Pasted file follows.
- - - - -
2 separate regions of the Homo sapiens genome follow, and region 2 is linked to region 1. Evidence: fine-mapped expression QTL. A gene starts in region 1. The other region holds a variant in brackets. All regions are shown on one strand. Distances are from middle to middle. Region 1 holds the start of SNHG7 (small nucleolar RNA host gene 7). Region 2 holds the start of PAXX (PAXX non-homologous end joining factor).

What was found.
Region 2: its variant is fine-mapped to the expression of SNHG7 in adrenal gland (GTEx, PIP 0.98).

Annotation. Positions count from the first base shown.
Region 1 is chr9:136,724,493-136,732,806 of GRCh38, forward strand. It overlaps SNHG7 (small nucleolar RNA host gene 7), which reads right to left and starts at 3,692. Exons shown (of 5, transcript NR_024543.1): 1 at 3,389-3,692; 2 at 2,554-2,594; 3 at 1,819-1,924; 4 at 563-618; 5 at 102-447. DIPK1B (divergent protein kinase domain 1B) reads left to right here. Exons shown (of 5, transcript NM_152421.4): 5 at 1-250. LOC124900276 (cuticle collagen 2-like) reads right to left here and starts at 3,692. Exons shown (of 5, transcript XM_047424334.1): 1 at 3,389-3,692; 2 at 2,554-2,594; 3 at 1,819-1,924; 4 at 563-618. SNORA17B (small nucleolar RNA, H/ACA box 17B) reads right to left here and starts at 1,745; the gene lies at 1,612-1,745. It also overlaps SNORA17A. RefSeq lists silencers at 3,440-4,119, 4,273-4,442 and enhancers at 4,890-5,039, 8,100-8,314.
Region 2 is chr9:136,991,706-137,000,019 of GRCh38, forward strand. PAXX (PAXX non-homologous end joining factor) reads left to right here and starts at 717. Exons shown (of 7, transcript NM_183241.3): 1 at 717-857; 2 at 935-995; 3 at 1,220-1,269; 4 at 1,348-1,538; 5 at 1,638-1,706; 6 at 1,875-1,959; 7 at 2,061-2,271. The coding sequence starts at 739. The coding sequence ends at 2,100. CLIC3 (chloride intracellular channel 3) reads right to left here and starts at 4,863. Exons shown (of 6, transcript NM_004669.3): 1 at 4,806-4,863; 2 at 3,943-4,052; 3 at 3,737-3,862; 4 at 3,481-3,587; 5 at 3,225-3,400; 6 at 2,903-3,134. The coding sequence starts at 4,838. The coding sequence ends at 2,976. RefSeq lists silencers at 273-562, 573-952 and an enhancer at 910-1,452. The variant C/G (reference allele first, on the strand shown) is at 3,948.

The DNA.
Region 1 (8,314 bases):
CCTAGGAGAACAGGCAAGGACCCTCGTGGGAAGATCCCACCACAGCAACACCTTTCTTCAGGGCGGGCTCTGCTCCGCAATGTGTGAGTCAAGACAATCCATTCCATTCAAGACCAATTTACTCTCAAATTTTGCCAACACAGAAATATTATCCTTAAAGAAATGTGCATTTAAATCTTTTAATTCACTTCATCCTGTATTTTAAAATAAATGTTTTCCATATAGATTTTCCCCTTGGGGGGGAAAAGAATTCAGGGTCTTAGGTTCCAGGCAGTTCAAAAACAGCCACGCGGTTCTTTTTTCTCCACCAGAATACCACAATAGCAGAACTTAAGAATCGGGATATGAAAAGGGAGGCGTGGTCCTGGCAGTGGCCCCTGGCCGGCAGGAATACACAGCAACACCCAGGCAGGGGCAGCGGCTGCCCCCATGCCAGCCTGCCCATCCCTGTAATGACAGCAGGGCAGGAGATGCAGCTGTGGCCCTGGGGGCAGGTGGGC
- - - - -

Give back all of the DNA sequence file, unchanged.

2 separate regions of the Homo sapiens genome follow, and region 2 is linked to region 1. Evidence: fine-mapped expression QTL. A gene starts in region 1. The other region holds a variant in brackets. All regions are shown on one strand. Distances are from middle to middle. Region 1 holds the start of SNHG7 (small nucleolar RNA host gene 7). Region 2 holds the start of PAXX (PAXX non-homologous end joining factor).

What was found.
Region 2: its variant is fine-mapped to the expression of SNHG7 in adrenal gland (GTEx, PIP 0.98).

Annotation. Positions count from the first base shown.
Region 1 is chr9:136,724,493-136,732,806 of GRCh38, forward strand. It overlaps SNHG7 (small nucleolar RNA host gene 7), which reads right to left and starts at 3,692. Exons shown (of 5, transcript NR_024543.1): 1 at 3,389-3,692; 2 at 2,554-2,594; 3 at 1,819-1,924; 4 at 563-618; 5 at 102-447. DIPK1B (divergent protein kinase domain 1B) reads left to right here. Exons shown (of 5, transcript NM_152421.4): 5 at 1-250. LOC124900276 (cuticle collagen 2-like) reads right to left here and starts at 3,692. Exons shown (of 5, transcript XM_047424334.1): 1 at 3,389-3,692; 2 at 2,554-2,594; 3 at 1,819-1,924; 4 at 563-618. SNORA17B (small nucleolar RNA, H/ACA box 17B) reads right to left here and starts at 1,745; the gene lies at 1,612-1,745. It also overlaps SNORA17A. RefSeq lists silencers at 3,440-4,119, 4,273-4,442 and enhancers at 4,890-5,039, 8,100-8,314.
Region 2 is chr9:136,991,706-137,000,019 of GRCh38, forward strand. PAXX (PAXX non-homologous end joining factor) reads left to right here and starts at 717. Exons shown (of 7, transcript NM_183241.3): 1 at 717-857; 2 at 935-995; 3 at 1,220-1,269; 4 at 1,348-1,538; 5 at 1,638-1,706; 6 at 1,875-1,959; 7 at 2,061-2,271. The coding sequence starts at 739. The coding sequence ends at 2,100. CLIC3 (chloride intracellular channel 3) reads right to left here and starts at 4,863. Exons shown (of 6, transcript NM_004669.3): 1 at 4,806-4,863; 2 at 3,943-4,052; 3 at 3,737-3,862; 4 at 3,481-3,587; 5 at 3,225-3,400; 6 at 2,903-3,134. The coding sequence starts at 4,838. The coding sequence ends at 2,976. RefSeq lists silencers at 273-562, 573-952 and an enhancer at 910-1,452. The variant C/G (reference allele first, on the strand shown) is at 3,948.

The DNA.
Region 1 (8,314 bases):
CCTAGGAGAACAGGCAAGGACCCTCGTGGGAAGATCCCACCACAGCAACACCTTTCTTCAGGGCGGGCTCTGCTCCGCAATGTGTGAGTCAAGACAATCCATTCCATTCAAGACCAATTTACTCTCAAATTTTGCCAACACAGAAATATTATCCTTAAAGAAATGTGCATTTAAATCTTTTAATTCACTTCATCCTGTATTTTAAAATAAATGTTTTCCATATAGATTTTCCCCTTGGGGGGGAAAAGAATTCAGGGTCTTAGGTTCCAGGCAGTTCAAAAACAGCCACGCGGTTCTTTTTTCTCCACCAGAATACCACAATAGCAGAACTTAAGAATCGGGATATGAAAAGGGAGGCGTGGTCCTGGCAGTGGCCCCTGGCCGGCAGGAATACACAGCAACACCCAGGCAGGGGCAGCGGCTGCCCCCATGCCAGCCTGCCCATCCCTGTAATGACAGCAGGGCAGGAGATGCAGCTGTGGCCCTGGGGGCAGGTGGGC